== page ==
rOpenSci | Gifski on CRAN: the fastest GIF encoder in the universe

Gifski on CRAN: the fastest GIF encoder in the universe

The gifski package which was demonstrated in May at eRum 2018 in Budapest is now on CRAN. Gifski is a simple but powerful package which can hopefully take away an important performance bottleneck for generating animated graphics in R.

🔗 What is Gifski

Gifski is a multi-threaded high-quality GIF encoder written in Rust. It can create animated GIF images with thousands of colors per frame and do so much faster than other software. The Gifski Website has more technical details and beautiful examples.

The R package wraps the Rust crate and can be installed in the usual way from CRAN. One of the major benefits of Rust is that it has no runtime, so the R package has no dependencies.


On Linux you need to install cargo to compile the rust code, but the package does not require any external libraries. Cargo automatically compiles and links all Rust code when building the R package. If you are on MacOS, try installing from source to see how it works:

install.packages("gifski", type = "source")

🔗 How to Use

The R interface is very simple: either generate a GIF from a set of images, or directly from the R graphics device. The ?gifski manual page contains example of both. The gifski() function combines a set of PNG images into a single animated GIF file:

# Convert png files to gif
par(ask = FALSE)
for(i in 1:10)
  plot(rnorm(i * 10), main = i)
png_files <- sprintf("frame%03d.png", 1:10)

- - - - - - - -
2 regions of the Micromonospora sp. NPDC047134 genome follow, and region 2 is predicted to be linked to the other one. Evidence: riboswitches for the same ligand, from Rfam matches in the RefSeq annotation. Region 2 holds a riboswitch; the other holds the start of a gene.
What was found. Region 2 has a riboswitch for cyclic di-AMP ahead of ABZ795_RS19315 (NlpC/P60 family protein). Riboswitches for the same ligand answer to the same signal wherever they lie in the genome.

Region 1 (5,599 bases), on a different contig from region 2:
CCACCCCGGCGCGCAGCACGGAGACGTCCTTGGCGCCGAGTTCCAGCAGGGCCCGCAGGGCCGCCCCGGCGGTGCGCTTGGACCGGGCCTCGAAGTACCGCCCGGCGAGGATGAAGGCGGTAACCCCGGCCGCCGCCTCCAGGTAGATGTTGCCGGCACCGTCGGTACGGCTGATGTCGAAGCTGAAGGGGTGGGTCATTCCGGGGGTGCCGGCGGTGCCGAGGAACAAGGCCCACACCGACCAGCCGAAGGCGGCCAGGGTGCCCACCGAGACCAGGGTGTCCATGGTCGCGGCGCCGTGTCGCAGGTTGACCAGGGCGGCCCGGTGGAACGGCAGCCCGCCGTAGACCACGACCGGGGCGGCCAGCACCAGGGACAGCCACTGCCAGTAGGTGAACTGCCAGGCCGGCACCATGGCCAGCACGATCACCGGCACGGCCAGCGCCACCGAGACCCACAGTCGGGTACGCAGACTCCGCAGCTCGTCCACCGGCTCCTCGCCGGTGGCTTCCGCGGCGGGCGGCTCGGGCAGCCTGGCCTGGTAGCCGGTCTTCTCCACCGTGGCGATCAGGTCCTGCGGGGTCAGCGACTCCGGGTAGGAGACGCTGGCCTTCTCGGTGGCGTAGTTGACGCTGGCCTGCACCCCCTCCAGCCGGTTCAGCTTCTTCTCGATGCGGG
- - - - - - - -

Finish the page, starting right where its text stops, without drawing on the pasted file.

gif_file <- tempfile(fileext = ".gif")
gifski(png_files, gif_file)

Alternatively the save_gif() function captures plots R generated in an R expression and saves them as a animated gif, just like e.g. animation::saveGIF() but much faster:

# Example borrowed from gganimate
makeplot <- function(){
  datalist <- split(gapminder, gapminder$year)
  lapply(datalist, function(data){
    p <- ggplot(data, aes(gdpPercap, lifeExp, size = pop, color = continent)) +
      scale_size("population", limits = range(gapminder$pop)) + geom_point() + ylim(20, 90) +
      scale_x_log10(limits = range(gapminder$gdpPercap)) + ggtitle(data$year) + theme_classic()

# High Definition images:
gif_file <- save_gif(makeplot(), width = 800, height = 450, res = 92)


Gifski shows a progress meter while generating the GIF. Running this example shows that the GIF encoding is no longer a serious overhead: time spent in encoding is only a small fraction of the total time to generate the plot. Hopefully this will make it easier to generate animations with hundreds or even thousands of frames using for example the gganimate package.

🔗 More about Rust in R

This is the first CRAN package that interfaces a Rust library. In this case the R package itself does not contain any Rust code because we can call Rust directly from C.

If you are interested in learning more about using Rust in R packages, have a look at my slides from eRum 2018. Also see the r-rust organization on Github for more examples R packages, especially the hellorust package.